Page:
02/13/2013 03:54 pm ET Updated Apr 15, 2013

Leadership Challenges for 2013: Are People Your Most Important Asset?

The economy is hardening up. Optimism is starting to trend. Home prices are increasing. For years, we have claimed that people are our most important assets. We certainly didn't experience that through the great recession, though, did we?

As we hopefully continue our recovery in 2013, where will leadership focus? Will we rebuild the trust we lost with employees when the recession started and jobs were eliminated at a record pace? How will we now deal with these skeptical people on a day-to-day basis and simultaneously plan for their success and ignite change amongst them? Is practicing what we preach enough? Or does the real magic happen through our interaction with them?

Here are six leadership challenges for 2013 for those looking to truly realize the value of people in the workplace today:

1. Retention
Are you vulnerable for losing talent and intellectual capital -- your most important assets? "They" are out there coming to get your best and brightest. Better watch out. Do you have a solid retention strategy that is more than just money?

2. Total reward and motivation strategy
Is equity ownership really "da bomb" anymore? What melts people's butter these days? We may need to reinvent our approach to compensation, benefits and the current 20th-century thinking on these old programs to track with the new 21st-century cogenerational workforce.

"Instead of asking 'How can I motivate people?' we should be asking 'How can I create the conditions within which people will motivate themselves?'" -- Edward Deci, psychologist

3. Engagement
Are you taking the steps necessary to improve accountability and action to move the employee engagement survey beyond simply scorekeeping? Engagement can produce significant results, but are you one of those companies that just worry about what percentile you are in rather than producing sustainable, meaningful results? Action trumps data. Accountability leads to action.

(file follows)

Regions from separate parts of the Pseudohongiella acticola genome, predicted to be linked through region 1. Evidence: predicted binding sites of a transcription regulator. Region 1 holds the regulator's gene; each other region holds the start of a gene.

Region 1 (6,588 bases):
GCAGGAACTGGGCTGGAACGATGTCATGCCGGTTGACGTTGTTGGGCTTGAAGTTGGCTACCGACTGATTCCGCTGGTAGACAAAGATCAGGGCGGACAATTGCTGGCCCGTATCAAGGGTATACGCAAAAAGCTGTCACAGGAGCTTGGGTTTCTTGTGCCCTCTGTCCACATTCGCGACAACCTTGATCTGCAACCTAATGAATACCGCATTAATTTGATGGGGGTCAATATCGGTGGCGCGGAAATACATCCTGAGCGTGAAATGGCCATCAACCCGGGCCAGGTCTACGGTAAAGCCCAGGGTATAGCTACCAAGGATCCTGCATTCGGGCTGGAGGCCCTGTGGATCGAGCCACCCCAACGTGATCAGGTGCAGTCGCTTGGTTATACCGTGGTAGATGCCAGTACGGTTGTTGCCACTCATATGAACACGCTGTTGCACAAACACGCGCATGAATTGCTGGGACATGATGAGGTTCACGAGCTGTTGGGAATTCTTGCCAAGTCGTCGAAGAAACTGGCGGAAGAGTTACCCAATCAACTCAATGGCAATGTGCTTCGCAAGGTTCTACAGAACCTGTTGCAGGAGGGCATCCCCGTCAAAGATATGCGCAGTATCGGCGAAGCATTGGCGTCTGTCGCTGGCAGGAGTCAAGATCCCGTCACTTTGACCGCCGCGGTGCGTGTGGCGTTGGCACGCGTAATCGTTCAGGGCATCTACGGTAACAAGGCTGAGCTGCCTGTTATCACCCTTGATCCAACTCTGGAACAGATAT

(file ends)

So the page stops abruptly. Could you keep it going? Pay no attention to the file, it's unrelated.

4. Change
Do all of your change initiatives really have sustainable paths? Or are they just quick wins and then revert back to bad habits? More change is afoot -- at an unprecedented pace -- as the economy starts to recover. We need to have change leaders prepared to lead and companies committed to investing the time and resources to make it happen.

5. Strategic workforce planning
Have you forecasted your needs for five to 10 years from now? Do you have control of your
human capital supply chain? If you do the planning now, and build the right strategy for the future workforce, as the economy continues to recover, you will win the talent acquisition and retention game.

6. Simplicity
In an age of purported complexity, those that realize "Simplicity is the ultimate form of
Sophistication" (da Vinci) can become unstuck, might unlearn old habits, and could discover that organization efficiency and effectiveness will improve! Can you keep the business process simpler, easier to understand and still drive incredible success?

Those that employ people need to renew the mantra that people count, people make the difference... that people are our most important asset. And the six challenges above are only the tip of the iceberg to repair some significant damage that has been done over the past six years.

Jim Finkelstein is the President and CEO of FutureSense, Inc. Jim is a student of people and is constantly searching for what melts their butter at work. He has dedicated his career to helping organizations improve their effectiveness through strategy and execution of simple and proven solutions. He believes in getting stuff